President Obama Joins European Leaders to Commemorate the 70th Anniversary of D-Day


by Karin Caifa
by CNN

 PARIS, FRANCE -- President Obama and Russian President Vladimir Putin came face to face at D-Day commemoration ceremonies in France.  Obama told Putin he has to recognize Ukraine's president-elect.  As WCCB's Karin Caifa reports, tensions between the USA and Russia did not overshadow the D-Day anniversary tributes.

Joining European leaders in Normandy Friday, President Obama paid tribute to US service members and their allies who stormed the beaches 70 years ago. The winds, the tides, the element of surprise, and, above all, the audacious bet that what waited on the other side of the Channel would compel men not to shrink away, but to charge ahead.

The charge of more than 156,000 Allied troops on a 50-mile stretch of coastline in northern France on June 6th, 1944, was a turning point in the Second World War, liberating France in the largest seaborne invasion in history.  Almost 10,000 Allied troops were killed or wounded.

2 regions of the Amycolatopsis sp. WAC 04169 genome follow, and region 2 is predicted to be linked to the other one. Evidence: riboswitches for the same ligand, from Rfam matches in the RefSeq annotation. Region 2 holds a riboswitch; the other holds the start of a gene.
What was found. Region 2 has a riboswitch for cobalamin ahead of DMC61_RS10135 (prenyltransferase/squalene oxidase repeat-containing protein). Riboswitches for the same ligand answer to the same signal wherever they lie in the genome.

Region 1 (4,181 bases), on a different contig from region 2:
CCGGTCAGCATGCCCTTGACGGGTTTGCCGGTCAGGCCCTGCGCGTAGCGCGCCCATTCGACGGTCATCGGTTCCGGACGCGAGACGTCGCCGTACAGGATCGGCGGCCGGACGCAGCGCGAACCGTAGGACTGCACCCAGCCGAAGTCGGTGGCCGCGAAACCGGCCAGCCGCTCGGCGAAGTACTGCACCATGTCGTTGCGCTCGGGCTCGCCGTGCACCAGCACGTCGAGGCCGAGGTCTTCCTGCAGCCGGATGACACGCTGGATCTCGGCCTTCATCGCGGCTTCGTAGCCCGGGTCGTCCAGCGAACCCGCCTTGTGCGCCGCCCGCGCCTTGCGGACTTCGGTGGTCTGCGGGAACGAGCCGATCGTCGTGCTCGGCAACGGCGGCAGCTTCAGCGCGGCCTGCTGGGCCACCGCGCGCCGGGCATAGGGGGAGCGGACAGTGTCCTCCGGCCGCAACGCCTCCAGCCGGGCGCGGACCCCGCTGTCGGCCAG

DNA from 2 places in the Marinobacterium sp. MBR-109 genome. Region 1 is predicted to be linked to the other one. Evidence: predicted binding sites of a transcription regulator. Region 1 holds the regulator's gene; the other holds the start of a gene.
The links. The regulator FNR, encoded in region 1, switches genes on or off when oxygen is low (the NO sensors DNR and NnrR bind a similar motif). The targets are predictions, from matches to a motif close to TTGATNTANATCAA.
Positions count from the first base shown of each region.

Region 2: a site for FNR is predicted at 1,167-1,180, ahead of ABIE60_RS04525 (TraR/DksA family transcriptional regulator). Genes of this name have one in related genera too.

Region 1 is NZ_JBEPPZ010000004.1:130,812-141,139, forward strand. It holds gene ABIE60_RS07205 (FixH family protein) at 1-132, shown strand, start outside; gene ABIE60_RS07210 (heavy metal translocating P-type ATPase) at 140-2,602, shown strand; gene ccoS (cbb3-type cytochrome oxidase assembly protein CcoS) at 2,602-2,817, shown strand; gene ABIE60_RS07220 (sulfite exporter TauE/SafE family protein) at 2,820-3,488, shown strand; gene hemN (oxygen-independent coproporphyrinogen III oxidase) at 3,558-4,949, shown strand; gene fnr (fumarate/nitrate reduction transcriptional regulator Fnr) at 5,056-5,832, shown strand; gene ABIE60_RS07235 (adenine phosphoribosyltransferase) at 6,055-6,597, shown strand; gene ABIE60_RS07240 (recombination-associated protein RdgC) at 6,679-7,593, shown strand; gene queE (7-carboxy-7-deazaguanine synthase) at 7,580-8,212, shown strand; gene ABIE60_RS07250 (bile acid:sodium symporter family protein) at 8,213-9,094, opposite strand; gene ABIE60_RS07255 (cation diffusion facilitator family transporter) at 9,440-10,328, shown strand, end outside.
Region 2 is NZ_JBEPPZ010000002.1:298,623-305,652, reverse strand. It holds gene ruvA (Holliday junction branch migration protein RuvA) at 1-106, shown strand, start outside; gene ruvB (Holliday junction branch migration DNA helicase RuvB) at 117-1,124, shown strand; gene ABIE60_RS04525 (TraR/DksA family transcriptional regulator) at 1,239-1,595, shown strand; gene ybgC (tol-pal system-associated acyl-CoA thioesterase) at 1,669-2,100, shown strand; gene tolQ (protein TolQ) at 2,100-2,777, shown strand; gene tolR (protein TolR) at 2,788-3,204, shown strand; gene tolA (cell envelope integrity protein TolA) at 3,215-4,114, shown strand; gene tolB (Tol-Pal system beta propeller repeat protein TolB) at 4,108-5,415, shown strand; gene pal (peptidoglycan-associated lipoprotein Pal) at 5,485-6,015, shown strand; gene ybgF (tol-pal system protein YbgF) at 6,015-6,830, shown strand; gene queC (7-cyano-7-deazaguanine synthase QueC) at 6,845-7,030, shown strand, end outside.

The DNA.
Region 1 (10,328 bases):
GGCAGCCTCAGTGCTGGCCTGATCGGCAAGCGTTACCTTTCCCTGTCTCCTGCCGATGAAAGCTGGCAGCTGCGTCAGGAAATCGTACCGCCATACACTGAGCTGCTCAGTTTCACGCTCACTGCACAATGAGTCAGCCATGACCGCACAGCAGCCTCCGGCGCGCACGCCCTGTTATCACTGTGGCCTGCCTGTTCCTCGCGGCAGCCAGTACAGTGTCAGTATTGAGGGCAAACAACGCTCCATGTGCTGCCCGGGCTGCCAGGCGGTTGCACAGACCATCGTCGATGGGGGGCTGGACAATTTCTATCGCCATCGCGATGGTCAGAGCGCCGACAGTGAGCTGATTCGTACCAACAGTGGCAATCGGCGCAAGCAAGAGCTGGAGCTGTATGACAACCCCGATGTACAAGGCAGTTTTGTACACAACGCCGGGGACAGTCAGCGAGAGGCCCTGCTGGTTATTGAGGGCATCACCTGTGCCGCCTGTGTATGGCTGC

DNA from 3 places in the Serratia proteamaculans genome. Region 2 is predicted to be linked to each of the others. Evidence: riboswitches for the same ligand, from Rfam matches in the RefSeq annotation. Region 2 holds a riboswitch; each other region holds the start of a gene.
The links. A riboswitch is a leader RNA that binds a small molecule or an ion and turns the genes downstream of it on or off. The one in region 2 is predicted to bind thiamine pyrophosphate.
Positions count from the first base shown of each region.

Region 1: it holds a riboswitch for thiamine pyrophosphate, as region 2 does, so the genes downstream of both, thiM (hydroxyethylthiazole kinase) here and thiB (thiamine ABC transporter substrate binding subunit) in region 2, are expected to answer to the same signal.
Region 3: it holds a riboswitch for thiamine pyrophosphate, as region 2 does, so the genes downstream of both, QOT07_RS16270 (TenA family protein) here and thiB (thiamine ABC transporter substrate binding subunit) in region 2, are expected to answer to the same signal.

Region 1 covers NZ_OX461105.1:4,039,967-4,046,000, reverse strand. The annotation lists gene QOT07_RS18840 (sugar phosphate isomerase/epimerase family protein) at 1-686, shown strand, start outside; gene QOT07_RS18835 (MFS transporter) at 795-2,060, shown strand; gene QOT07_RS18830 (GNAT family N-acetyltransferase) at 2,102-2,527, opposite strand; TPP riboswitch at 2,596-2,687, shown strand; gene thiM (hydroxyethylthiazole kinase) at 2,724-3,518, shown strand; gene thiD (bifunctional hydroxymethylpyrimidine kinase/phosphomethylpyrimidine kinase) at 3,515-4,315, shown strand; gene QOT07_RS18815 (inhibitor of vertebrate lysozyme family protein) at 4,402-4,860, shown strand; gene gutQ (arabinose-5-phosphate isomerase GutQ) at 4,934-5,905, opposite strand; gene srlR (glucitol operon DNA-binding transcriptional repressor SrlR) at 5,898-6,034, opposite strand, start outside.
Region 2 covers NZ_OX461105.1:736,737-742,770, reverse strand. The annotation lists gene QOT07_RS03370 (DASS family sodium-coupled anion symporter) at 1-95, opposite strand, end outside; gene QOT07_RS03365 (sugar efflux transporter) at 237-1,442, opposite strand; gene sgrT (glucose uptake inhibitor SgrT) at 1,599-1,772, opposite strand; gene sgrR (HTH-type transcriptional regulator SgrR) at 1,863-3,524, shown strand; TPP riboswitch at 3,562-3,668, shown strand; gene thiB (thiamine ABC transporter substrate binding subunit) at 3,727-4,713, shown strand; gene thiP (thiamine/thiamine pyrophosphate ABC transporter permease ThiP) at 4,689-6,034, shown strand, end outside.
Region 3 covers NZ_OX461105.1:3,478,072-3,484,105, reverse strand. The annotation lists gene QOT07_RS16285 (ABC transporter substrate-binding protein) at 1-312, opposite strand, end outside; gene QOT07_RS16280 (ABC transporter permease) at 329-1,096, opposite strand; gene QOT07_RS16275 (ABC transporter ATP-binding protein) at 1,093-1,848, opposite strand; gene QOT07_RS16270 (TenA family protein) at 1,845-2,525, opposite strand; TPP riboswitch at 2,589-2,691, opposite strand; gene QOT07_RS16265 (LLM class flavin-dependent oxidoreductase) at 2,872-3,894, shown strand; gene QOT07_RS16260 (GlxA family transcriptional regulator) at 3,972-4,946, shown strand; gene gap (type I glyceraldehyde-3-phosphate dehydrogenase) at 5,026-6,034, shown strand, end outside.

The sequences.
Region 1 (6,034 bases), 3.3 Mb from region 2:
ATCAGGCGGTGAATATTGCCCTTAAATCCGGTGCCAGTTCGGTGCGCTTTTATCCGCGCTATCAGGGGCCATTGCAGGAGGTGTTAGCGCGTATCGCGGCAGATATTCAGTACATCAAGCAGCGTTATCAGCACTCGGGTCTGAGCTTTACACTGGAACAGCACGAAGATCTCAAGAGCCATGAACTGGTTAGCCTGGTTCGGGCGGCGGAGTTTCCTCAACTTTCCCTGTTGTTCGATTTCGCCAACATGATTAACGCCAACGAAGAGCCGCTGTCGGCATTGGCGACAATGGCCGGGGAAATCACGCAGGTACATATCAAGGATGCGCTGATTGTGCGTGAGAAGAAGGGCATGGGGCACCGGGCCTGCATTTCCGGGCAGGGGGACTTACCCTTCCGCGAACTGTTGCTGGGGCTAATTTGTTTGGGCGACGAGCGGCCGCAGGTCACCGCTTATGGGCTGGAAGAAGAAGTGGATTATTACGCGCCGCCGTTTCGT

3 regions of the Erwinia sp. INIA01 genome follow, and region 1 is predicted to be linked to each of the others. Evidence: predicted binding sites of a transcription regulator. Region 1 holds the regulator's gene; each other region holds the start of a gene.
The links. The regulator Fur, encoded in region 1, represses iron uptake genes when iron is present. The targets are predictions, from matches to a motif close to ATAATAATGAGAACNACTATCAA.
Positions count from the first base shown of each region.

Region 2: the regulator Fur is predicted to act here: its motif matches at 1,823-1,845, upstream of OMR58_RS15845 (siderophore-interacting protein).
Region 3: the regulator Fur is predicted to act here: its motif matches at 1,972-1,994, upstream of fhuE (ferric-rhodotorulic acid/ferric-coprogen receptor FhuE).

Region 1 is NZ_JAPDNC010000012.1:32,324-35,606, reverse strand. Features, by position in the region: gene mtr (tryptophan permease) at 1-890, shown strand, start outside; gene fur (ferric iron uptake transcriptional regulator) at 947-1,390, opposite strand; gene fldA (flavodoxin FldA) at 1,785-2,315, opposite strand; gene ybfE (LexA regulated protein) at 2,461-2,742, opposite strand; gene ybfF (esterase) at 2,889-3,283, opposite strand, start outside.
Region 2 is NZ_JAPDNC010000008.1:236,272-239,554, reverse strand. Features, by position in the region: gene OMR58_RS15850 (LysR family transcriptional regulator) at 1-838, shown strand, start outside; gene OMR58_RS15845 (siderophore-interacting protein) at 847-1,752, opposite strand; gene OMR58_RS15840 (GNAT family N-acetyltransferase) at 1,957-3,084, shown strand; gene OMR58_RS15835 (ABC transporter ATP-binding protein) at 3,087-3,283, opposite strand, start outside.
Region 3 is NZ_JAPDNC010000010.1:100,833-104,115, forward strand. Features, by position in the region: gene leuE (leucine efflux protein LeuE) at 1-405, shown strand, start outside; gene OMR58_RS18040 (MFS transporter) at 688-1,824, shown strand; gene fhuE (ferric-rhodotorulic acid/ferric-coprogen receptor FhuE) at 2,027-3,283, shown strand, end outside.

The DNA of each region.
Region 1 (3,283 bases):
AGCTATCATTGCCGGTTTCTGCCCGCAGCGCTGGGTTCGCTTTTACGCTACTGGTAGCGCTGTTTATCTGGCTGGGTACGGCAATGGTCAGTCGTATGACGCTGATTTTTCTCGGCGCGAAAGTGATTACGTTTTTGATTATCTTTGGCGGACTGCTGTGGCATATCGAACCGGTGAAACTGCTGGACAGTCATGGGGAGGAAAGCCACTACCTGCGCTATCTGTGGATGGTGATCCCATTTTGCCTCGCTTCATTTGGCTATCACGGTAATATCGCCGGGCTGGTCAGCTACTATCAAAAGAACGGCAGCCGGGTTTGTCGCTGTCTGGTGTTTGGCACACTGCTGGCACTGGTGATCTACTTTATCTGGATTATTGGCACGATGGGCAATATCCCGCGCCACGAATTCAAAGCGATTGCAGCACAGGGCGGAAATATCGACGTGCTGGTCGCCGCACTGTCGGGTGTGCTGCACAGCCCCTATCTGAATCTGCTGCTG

In addition to French President Francois Hollande, also attending Friday's commemorations were German Chancellor Angela Merkel, Russian President Vladimir Putin, British Prime Minister David Cameron and Britain's Queen Elizabeth, who served in World War Two as a mechanic and truck driver.  

On the other side of the Atlantic, one million rose petals rained down on the Statue of Liberty, perhaps this nation's most enduring symbol of friendship with France.  And at the World War Two Memorial in Washington, a special thank you for those veterans in attendance from Franklin D. Roosevelt's great-grandson, Elliot Roosevelt: "We are so lucky for you.  May we now and in the future live up to your standard, and live up to what you have inferred on us.  For an effort that will never be forgotten."

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